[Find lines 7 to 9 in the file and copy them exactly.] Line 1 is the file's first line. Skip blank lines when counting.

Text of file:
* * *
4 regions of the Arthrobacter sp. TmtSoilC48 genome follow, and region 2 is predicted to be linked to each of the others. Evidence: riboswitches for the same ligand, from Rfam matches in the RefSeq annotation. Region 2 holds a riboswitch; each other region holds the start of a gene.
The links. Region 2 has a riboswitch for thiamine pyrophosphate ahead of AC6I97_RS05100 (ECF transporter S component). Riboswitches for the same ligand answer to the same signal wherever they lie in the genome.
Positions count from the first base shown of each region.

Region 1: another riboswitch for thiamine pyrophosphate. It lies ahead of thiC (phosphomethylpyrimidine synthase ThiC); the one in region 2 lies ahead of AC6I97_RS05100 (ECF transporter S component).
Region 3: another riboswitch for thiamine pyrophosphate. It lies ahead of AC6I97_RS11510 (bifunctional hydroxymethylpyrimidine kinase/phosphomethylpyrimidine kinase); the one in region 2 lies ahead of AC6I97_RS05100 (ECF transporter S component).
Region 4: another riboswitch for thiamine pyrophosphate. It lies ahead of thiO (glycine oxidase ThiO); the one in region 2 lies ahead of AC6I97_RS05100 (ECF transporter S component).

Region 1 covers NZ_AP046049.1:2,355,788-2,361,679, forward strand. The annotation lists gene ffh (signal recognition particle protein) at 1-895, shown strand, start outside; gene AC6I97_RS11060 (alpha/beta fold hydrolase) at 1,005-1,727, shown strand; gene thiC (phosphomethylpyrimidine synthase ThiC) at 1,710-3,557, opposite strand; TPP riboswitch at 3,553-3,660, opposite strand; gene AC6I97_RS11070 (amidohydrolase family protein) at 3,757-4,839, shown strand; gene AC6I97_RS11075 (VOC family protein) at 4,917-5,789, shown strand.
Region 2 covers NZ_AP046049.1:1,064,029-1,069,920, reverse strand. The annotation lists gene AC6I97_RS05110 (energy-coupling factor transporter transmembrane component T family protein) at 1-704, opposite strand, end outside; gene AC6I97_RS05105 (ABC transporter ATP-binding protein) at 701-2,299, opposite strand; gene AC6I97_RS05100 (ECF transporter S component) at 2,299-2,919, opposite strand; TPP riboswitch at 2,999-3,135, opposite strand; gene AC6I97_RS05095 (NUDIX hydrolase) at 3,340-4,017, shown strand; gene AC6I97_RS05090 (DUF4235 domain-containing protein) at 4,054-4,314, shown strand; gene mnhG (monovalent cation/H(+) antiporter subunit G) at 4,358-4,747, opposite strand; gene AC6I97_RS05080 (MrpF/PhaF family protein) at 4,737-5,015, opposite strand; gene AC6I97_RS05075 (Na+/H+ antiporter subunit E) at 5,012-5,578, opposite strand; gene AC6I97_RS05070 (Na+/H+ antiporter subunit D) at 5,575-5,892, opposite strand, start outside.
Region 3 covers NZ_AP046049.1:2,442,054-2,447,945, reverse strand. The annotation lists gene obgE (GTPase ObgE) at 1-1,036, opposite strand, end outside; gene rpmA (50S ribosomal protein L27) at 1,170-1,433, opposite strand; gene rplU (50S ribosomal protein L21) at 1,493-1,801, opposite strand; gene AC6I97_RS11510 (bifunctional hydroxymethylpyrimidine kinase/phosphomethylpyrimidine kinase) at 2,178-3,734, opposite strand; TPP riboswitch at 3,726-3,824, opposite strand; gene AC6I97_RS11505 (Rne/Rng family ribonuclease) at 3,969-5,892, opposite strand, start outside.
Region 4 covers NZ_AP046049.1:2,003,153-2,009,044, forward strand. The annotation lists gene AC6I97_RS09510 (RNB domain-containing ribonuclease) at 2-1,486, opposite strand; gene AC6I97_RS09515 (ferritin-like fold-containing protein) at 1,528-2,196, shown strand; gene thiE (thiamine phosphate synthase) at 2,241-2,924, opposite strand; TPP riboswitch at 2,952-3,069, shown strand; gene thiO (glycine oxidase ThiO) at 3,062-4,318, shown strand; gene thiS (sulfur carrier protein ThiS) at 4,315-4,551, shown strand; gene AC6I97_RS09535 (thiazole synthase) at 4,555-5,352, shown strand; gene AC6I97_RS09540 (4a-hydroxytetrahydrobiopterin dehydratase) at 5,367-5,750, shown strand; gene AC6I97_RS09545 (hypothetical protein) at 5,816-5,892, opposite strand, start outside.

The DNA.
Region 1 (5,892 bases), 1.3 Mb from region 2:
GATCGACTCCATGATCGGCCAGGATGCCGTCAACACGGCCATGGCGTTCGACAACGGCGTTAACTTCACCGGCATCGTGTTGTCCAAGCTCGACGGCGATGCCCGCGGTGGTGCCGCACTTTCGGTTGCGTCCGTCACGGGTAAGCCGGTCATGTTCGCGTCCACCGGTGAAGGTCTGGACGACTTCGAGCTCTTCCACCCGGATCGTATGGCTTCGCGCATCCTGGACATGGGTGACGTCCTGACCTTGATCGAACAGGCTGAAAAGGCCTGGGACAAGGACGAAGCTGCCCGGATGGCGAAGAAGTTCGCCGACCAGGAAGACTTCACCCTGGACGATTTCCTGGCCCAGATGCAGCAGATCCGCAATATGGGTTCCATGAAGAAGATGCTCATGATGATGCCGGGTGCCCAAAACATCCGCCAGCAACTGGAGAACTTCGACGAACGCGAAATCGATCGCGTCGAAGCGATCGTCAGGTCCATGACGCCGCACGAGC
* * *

Region 1 covers NZ_AP046049.1:2,355,788-2,361,679, forward strand. The annotation lists gene ffh (signal recognition particle protein) at 1-895, shown strand, start outside; gene AC6I97_RS11060 (alpha/beta fold hydrolase) at 1,005-1,727, shown strand; gene thiC (phosphomethylpyrimidine synthase ThiC) at 1,710-3,557, opposite strand; TPP riboswitch at 3,553-3,660, opposite strand; gene AC6I97_RS11070 (amidohydrolase family protein) at 3,757-4,839, shown strand; gene AC6I97_RS11075 (VOC family protein) at 4,917-5,789, shown strand.
Region 2 covers NZ_AP046049.1:1,064,029-1,069,920, reverse strand. The annotation lists gene AC6I97_RS05110 (energy-coupling factor transporter transmembrane component T family protein) at 1-704, opposite strand, end outside; gene AC6I97_RS05105 (ABC transporter ATP-binding protein) at 701-2,299, opposite strand; gene AC6I97_RS05100 (ECF transporter S component) at 2,299-2,919, opposite strand; TPP riboswitch at 2,999-3,135, opposite strand; gene AC6I97_RS05095 (NUDIX hydrolase) at 3,340-4,017, shown strand; gene AC6I97_RS05090 (DUF4235 domain-containing protein) at 4,054-4,314, shown strand; gene mnhG (monovalent cation/H(+) antiporter subunit G) at 4,358-4,747, opposite strand; gene AC6I97_RS05080 (MrpF/PhaF family protein) at 4,737-5,015, opposite strand; gene AC6I97_RS05075 (Na+/H+ antiporter subunit E) at 5,012-5,578, opposite strand; gene AC6I97_RS05070 (Na+/H+ antiporter subunit D) at 5,575-5,892, opposite strand, start outside.
Region 3 covers NZ_AP046049.1:2,442,054-2,447,945, reverse strand. The annotation lists gene obgE (GTPase ObgE) at 1-1,036, opposite strand, end outside; gene rpmA (50S ribosomal protein L27) at 1,170-1,433, opposite strand; gene rplU (50S ribosomal protein L21) at 1,493-1,801, opposite strand; gene AC6I97_RS11510 (bifunctional hydroxymethylpyrimidine kinase/phosphomethylpyrimidine kinase) at 2,178-3,734, opposite strand; TPP riboswitch at 3,726-3,824, opposite strand; gene AC6I97_RS11505 (Rne/Rng family ribonuclease) at 3,969-5,892, opposite strand, start outside.